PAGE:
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struct ethernet_header
{
    u_char ether_dhost[ ETHER_ADDR_LEN];

    u_char ether_shost[ETHER_ADDR_LEN];

    u_short ether_type;
};

for(i = 0;i <6; i++)
  printf("dest ether:%x",ethernet->ether_dhost);

How to print the Ethernet address in proper readable form with spaces after each byte? The o/p I get is in hex. Here Ethernet is the pointer to the structure ethernet_header.

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3 Answers 3

up vote 2 down vote accepted

Something like this should do it:

char mac[6 * 2 + 5 + 1];

for(size_t i = 0, pos = 0; i < sizeof ethernet->ether_dhost; i++)
{
  if(i > 0)
   mac[pos++] = ':';
  sprintf(mac + pos, "%02x", (unsigned int) ethernet->ether_dhost[i] & 0xffu);
}

This also inserts colons between each byte, so the output will look like DE:AD:BE:EF:BA:BE which is how MAC addresses are commonly formatted for Ethernet.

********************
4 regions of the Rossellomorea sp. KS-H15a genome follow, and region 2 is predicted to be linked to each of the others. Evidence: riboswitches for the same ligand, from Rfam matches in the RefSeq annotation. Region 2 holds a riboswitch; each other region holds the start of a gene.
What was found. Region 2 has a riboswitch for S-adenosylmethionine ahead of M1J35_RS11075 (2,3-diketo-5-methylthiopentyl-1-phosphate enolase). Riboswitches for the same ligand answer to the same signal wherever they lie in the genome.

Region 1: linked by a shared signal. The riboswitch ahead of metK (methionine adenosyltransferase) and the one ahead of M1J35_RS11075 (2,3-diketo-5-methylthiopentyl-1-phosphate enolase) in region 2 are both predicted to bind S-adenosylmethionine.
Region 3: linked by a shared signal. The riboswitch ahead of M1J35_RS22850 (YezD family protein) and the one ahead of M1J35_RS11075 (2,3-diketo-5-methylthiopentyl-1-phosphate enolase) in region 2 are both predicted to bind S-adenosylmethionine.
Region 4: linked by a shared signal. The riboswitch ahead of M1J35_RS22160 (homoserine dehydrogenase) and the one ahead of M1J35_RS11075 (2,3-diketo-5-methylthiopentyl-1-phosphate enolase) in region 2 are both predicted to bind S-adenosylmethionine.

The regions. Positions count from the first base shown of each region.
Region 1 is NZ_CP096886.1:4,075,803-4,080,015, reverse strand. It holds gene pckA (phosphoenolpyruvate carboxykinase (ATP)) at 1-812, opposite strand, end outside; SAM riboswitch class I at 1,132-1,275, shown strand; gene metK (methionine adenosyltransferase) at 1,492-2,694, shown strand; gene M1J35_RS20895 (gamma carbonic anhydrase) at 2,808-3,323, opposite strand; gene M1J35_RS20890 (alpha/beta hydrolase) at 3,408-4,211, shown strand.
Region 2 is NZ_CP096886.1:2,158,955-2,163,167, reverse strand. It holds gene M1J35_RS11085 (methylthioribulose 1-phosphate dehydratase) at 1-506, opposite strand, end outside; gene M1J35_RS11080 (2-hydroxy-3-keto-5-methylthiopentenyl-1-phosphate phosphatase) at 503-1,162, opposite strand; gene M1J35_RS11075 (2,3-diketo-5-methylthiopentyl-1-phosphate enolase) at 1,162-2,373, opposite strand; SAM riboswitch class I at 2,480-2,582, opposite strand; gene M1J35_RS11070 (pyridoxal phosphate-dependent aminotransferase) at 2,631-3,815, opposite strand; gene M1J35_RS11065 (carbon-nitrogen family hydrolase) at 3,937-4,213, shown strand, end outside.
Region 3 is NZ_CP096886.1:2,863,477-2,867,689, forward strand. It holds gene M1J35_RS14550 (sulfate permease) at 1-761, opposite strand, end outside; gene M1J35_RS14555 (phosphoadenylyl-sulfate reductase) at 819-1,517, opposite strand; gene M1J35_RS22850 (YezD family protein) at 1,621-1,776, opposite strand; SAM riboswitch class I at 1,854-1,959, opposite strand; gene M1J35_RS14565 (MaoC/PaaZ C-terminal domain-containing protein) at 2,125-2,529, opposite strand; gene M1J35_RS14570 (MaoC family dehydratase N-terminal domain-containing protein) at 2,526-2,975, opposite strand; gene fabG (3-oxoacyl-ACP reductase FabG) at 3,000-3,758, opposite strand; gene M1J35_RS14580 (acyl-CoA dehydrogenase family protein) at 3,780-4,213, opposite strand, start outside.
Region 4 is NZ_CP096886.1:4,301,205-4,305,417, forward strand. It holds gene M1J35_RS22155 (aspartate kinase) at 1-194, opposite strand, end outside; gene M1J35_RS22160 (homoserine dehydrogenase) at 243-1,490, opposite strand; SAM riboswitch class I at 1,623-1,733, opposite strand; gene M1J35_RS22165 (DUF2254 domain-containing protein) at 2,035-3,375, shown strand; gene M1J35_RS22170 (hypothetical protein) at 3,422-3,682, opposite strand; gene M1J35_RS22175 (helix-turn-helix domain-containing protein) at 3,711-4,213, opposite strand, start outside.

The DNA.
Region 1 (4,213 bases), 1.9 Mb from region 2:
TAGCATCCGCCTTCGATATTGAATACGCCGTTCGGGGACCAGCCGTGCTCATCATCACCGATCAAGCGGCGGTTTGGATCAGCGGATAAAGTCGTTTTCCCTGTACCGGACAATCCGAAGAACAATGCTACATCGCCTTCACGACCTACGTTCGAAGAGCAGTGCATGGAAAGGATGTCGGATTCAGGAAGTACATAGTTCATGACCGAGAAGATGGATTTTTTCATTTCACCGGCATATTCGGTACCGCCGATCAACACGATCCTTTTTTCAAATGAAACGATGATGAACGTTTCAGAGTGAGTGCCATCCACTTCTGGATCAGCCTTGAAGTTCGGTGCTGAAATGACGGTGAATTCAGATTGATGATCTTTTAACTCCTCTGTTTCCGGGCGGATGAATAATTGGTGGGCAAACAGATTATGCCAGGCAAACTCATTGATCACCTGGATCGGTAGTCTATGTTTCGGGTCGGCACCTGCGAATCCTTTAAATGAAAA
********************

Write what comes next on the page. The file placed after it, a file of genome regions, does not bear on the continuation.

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If the type u_char is an unsigned char, it is likely to be promoted to int, but %x expects an unsigned int argument. –  caf Nov 24 '10 at 9:12
    
@caf: Thanks, that's true and a common problem. I've added both a cast and an explicit mask. –  unwind Nov 24 '10 at 9:17

How about:

printf("%02x:%02x:%02x:%02x:%02x:%02x",
    (unsigned)ethernet->ether_dhost[0],
    (unsigned)ethernet->ether_dhost[1],
    (unsigned)ethernet->ether_dhost[2],
    (unsigned)ethernet->ether_dhost[3],
    (unsigned)ethernet->ether_dhost[4],
    (unsigned)ethernet->ether_dhost[5]);
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+1, more idiomatic than a loop (you can tell it's a MAC address at a quick glance). –  ninjalj Nov 24 '10 at 23:02

I think the best way would be to use ether_ntoa() which is available on just about any *nix operating system (available in net/ethernet.h). The following works quite well for me.

char *addr;
struct ether_addr host;

memcpy(&host, ethernet->ether_dhost, sizeof(host));
addr = ether_ntoa(&host);
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It seems available in <netinet/ether.h> on Linux platforms. –  Frank Mar 12 '12 at 9:51

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